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The psychology of inflation, monetary policy and macroeconomic instability

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  • Gaffeo, Edoardo
  • Canzian, Giulia

Abstract

This paper extends a stylized AD/AS macroeconomic model to a setting in which inflation dynamics impinges on the sentiment of the public toward the future course of the economy. As individuals are allowed to exchange information on their personal mood and to persuade each other through repeated interactions, waves of optimism and pessimism emerge endogenously. The model is then used to analyze the stabilizing effect of alternative monetary policy rules.

Suggested Citation

  • Gaffeo, Edoardo & Canzian, Giulia, 2011. "The psychology of inflation, monetary policy and macroeconomic instability," Journal of Behavioral and Experimental Economics (formerly The Journal of Socio-Economics), Elsevier, vol. 40(5), pages 660-670.
  • Handle: RePEc:eee:soceco:v:40:y:2011:i:5:p:660-670
    DOI: 10.1016/j.socec.2011.05.005
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    References listed on IDEAS

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    Citations

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    Cited by:

    1. Zeev Kril & David Leiser & Avia Spivak, 2016. "What Determines the Credibility of the Central Bank of Israel in the Public Eye?," International Journal of Central Banking, International Journal of Central Banking, vol. 12(1), pages 67-93, March.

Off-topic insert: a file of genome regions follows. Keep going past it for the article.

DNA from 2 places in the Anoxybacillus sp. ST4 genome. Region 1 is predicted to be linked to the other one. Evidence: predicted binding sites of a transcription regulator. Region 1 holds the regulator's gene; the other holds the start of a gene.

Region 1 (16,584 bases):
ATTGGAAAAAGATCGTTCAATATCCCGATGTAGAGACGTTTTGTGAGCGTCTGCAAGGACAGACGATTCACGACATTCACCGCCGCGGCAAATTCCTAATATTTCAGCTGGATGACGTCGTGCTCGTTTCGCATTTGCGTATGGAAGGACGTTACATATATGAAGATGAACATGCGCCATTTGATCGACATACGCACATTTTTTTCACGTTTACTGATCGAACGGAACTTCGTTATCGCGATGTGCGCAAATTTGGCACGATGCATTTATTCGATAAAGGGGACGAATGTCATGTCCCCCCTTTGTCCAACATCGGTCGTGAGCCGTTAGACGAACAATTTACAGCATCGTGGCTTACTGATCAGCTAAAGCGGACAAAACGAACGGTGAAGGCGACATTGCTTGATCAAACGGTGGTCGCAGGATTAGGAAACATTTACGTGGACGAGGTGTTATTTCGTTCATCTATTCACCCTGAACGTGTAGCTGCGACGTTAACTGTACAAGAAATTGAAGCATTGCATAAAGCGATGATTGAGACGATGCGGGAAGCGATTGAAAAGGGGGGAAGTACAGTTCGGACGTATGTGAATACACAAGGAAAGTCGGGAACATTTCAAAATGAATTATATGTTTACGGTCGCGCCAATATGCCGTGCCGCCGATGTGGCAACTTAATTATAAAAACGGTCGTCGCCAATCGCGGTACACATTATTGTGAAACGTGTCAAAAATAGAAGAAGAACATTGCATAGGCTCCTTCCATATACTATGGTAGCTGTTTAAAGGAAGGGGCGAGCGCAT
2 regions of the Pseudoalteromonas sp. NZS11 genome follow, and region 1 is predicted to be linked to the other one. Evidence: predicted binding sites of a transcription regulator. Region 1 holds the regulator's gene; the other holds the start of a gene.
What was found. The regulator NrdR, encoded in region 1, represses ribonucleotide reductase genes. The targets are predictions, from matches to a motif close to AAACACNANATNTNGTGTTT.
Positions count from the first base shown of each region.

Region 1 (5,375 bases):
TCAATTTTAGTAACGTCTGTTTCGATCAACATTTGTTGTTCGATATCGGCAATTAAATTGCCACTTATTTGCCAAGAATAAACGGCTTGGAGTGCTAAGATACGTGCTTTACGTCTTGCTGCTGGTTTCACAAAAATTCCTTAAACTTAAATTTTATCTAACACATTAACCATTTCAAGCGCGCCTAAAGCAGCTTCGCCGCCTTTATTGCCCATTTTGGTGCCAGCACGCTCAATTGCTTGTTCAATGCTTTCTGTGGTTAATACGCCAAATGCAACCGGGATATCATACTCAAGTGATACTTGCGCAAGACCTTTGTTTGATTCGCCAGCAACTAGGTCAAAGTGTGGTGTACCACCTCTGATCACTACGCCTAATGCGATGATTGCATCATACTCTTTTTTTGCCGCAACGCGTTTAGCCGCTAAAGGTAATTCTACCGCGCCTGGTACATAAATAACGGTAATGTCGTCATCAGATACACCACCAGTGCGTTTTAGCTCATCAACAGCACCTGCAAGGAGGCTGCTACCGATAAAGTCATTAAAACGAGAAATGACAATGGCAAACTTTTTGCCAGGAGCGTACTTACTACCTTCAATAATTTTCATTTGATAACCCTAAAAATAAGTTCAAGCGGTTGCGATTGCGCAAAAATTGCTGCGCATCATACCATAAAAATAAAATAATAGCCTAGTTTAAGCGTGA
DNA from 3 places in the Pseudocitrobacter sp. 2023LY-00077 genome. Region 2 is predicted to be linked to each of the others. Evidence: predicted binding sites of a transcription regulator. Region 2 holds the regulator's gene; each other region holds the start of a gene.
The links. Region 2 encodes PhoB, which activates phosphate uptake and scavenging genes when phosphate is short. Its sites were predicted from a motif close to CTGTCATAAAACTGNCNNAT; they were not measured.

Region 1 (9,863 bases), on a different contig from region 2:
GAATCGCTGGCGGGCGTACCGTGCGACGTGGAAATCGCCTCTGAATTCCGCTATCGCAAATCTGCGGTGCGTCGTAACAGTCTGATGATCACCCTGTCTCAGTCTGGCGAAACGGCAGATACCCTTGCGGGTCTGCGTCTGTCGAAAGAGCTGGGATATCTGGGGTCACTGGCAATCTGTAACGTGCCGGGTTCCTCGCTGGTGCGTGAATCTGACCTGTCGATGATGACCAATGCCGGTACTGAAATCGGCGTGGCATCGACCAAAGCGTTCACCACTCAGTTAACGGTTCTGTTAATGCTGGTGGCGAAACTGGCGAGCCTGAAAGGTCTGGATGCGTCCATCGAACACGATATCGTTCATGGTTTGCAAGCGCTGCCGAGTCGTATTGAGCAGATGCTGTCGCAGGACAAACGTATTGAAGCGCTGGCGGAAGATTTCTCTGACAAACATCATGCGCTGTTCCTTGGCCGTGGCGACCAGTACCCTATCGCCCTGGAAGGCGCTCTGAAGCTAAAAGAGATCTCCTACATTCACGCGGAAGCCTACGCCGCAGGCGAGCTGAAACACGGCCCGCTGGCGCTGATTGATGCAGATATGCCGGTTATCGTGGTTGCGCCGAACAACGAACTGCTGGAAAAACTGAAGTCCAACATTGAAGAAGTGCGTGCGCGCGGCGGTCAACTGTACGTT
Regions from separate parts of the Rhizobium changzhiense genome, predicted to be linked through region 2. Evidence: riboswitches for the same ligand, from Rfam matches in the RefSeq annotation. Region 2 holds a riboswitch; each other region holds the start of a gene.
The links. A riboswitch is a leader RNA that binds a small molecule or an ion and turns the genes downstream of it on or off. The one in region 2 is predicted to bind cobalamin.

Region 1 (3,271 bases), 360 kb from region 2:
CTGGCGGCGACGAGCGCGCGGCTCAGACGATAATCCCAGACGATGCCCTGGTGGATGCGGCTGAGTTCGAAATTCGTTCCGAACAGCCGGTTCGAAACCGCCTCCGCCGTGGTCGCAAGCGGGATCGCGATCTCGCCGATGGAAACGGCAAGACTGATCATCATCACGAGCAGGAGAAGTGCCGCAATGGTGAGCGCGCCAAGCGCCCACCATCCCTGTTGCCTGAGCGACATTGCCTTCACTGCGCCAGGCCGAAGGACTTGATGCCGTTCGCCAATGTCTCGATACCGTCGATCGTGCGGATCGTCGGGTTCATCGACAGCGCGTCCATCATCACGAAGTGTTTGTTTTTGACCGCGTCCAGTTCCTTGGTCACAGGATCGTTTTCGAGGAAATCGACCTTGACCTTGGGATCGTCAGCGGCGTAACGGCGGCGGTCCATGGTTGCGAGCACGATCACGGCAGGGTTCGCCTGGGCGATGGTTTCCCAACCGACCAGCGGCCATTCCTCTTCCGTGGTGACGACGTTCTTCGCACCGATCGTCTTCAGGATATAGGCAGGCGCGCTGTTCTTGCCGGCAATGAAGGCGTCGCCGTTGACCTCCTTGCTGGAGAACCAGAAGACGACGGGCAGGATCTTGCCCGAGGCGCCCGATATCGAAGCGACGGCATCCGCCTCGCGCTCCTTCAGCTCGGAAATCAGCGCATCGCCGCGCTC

2. Phiri, Andrew, 2017. "Inflation persistence in BRICS countries: A quantile autoregressive (QAR) model," MPRA Paper 79956, University Library of Munich, Germany.
    3. Andrew Phiri, 2017. "Inflation persistence in BRICS countries: A quantile autoregressive (QAR) approach," Working Papers 1702, Department of Economics, Nelson Mandela University, revised Jul 2017.
    4. Dixon, R. & Griffiths, W. & Lim, G.C., 2014. "Lay people’s models of the economy: A study based on surveys of consumer sentiments," Journal of Economic Psychology, Elsevier, vol. 44(C), pages 13-20.
    5. Pierdzioch, Christian & Reid, Monique B. & Gupta, Rangan, 2016. "Inflation forecasts and forecaster herding: Evidence from South African survey data," Journal of Behavioral and Experimental Economics (formerly The Journal of Socio-Economics), Elsevier, vol. 62(C), pages 42-50.
    6. Elisa Darriet & Sacha Bourgeois-Gironde, 2015. "Why lay social representations of the economy should count in economics," Mind & Society: Cognitive Studies in Economics and Social Sciences, Springer;Fondazione Rosselli, vol. 14(2), pages 245-258, November.

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